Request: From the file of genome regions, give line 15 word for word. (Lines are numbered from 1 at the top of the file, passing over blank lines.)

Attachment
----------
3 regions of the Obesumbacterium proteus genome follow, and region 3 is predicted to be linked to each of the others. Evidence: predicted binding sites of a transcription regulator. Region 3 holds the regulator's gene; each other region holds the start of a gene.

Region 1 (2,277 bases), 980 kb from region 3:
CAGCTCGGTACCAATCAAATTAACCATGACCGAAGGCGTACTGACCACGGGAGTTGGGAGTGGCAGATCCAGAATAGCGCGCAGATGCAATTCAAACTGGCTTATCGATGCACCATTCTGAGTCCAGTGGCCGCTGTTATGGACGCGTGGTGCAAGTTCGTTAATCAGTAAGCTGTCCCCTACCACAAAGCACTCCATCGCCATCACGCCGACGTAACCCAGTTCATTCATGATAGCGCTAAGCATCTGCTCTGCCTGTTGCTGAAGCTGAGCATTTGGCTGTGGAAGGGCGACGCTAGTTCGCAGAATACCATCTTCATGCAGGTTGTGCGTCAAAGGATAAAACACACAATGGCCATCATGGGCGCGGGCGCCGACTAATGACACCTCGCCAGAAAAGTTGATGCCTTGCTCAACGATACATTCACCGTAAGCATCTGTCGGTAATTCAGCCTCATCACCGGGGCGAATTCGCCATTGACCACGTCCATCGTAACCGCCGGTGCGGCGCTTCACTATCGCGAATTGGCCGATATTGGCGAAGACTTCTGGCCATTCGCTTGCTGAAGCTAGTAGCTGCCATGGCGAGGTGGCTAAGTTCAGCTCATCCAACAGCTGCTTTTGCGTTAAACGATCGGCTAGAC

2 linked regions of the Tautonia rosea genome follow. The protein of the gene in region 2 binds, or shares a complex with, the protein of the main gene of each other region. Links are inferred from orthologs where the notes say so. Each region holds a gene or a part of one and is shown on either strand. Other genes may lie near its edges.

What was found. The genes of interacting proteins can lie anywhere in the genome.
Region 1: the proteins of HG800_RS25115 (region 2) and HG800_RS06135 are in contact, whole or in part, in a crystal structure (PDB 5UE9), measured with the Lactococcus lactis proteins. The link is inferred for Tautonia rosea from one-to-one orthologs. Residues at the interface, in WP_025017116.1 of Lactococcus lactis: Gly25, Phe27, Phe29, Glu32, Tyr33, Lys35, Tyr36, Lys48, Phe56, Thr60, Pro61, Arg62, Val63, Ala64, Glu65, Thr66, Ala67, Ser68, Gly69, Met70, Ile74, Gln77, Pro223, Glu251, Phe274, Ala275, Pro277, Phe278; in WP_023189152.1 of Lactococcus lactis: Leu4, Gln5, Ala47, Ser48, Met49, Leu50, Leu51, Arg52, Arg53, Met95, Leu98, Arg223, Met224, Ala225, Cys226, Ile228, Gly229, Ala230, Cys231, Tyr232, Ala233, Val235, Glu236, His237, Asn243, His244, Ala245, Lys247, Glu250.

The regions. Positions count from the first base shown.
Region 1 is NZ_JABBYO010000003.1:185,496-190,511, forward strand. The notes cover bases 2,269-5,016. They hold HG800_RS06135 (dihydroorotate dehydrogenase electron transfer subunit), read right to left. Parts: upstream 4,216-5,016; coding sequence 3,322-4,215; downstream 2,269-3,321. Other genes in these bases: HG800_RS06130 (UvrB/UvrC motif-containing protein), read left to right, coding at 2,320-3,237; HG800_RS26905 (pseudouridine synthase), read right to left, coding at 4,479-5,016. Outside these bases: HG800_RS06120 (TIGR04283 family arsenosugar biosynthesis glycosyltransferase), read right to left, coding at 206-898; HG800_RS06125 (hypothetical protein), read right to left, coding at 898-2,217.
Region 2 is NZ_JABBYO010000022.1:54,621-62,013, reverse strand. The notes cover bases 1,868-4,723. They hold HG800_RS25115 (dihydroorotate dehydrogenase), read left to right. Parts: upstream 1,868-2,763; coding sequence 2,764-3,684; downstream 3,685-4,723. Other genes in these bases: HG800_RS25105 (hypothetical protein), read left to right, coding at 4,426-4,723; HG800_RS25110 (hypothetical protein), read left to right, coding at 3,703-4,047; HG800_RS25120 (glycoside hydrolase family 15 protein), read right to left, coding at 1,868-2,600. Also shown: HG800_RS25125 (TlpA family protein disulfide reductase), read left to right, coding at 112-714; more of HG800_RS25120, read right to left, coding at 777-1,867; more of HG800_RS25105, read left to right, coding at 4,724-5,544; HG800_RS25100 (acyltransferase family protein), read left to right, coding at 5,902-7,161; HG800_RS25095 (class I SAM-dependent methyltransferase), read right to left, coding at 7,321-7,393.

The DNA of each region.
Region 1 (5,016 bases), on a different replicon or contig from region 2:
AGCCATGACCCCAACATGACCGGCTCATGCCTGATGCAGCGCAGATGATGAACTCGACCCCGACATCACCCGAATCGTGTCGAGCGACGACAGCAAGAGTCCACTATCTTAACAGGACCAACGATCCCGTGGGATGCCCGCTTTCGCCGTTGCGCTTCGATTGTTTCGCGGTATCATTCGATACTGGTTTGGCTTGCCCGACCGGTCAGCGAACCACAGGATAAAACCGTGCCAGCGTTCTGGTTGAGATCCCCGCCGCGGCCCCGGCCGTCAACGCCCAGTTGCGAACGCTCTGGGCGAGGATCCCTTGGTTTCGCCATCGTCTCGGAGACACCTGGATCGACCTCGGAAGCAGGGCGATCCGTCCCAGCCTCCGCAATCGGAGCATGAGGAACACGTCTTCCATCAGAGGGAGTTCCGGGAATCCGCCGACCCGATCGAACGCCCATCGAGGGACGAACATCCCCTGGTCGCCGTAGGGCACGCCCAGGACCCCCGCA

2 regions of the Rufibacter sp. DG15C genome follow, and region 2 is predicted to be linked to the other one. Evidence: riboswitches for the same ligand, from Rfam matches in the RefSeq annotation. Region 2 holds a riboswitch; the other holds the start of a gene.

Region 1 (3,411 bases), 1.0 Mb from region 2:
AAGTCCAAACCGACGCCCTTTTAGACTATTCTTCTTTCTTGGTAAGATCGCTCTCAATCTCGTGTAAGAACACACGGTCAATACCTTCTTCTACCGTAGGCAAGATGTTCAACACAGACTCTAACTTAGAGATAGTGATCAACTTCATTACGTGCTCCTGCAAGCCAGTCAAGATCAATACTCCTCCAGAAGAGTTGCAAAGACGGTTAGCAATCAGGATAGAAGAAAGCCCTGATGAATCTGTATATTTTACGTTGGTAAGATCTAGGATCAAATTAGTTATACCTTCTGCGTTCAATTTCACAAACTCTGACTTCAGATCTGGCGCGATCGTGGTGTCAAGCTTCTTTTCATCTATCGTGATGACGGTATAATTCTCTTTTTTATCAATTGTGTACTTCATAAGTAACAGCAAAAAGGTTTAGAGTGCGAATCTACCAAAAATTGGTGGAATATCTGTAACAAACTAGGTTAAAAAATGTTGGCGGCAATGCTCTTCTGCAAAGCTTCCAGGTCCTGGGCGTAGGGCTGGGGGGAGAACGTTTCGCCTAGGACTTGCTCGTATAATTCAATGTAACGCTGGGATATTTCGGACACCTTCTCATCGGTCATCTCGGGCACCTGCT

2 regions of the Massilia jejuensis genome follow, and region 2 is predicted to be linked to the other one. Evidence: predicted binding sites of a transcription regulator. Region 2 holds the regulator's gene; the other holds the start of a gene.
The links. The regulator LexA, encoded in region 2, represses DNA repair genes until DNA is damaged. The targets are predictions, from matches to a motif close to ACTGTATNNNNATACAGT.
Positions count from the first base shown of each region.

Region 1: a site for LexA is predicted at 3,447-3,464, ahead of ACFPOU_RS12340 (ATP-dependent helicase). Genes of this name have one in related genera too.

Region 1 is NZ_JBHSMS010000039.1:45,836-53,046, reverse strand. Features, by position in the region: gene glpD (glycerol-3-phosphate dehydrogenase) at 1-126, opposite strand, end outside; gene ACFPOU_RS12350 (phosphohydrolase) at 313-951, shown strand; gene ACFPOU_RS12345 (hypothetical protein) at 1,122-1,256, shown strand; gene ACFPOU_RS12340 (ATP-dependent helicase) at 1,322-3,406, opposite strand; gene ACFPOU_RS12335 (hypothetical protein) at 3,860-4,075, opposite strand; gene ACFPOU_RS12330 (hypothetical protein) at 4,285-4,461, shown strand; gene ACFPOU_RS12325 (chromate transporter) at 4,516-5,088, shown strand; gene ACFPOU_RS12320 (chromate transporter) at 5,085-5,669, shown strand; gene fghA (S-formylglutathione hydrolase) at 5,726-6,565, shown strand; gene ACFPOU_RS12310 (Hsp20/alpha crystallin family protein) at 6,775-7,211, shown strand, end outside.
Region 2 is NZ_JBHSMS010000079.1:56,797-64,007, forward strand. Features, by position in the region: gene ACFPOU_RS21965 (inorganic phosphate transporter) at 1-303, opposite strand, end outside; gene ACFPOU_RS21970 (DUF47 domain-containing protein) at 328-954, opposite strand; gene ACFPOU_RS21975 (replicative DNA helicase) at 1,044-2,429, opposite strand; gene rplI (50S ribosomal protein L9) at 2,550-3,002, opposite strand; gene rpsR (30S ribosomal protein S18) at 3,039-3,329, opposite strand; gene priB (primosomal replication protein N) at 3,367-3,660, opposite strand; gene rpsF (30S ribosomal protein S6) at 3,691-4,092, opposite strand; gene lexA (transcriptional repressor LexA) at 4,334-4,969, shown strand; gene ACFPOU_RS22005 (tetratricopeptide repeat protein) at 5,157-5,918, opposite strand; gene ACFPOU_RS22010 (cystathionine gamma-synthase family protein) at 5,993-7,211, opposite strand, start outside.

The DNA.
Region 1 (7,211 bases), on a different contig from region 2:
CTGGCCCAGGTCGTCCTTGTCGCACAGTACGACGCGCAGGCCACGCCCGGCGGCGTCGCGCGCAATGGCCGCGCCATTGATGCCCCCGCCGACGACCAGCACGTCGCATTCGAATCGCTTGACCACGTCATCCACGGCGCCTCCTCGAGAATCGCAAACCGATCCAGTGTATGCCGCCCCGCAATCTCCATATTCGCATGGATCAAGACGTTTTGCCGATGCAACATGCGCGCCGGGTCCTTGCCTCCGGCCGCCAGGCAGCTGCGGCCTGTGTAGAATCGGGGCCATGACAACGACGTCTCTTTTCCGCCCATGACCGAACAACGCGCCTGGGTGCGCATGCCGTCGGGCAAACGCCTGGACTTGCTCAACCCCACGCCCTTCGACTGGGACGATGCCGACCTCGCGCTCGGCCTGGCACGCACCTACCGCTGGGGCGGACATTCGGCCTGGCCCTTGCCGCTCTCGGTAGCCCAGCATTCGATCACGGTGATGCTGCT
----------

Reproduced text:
AAGTCCAAACCGACGCCCTTTTAGACTATTCTTCTTTCTTGGTAAGATCGCTCTCAATCTCGTGTAAGAACACACGGTCAATACCTTCTTCTACCGTAGGCAAGATGTTCAACACAGACTCTAACTTAGAGATAGTGATCAACTTCATTACGTGCTCCTGCAAGCCAGTCAAGATCAATACTCCTCCAGAAGAGTTGCAAAGACGGTTAGCAATCAGGATAGAAGAAAGCCCTGATGAATCTGTATATTTTACGTTGGTAAGATCTAGGATCAAATTAGTTATACCTTCTGCGTTCAATTTCACAAACTCTGACTTCAGATCTGGCGCGATCGTGGTGTCAAGCTTCTTTTCATCTATCGTGATGACGGTATAATTCTCTTTTTTATCAATTGTGTACTTCATAAGTAACAGCAAAAAGGTTTAGAGTGCGAATCTACCAAAAATTGGTGGAATATCTGTAACAAACTAGGTTAAAAAATGTTGGCGGCAATGCTCTTCTGCAAAGCTTCCAGGTCCTGGGCGTAGGGCTGGGGGGAGAACGTTTCGCCTAGGACTTGCTCGTATAATTCAATGTAACGCTGGGATATTTCGGACACCTTCTCATCGGTCATCTCGGGCACCTGCT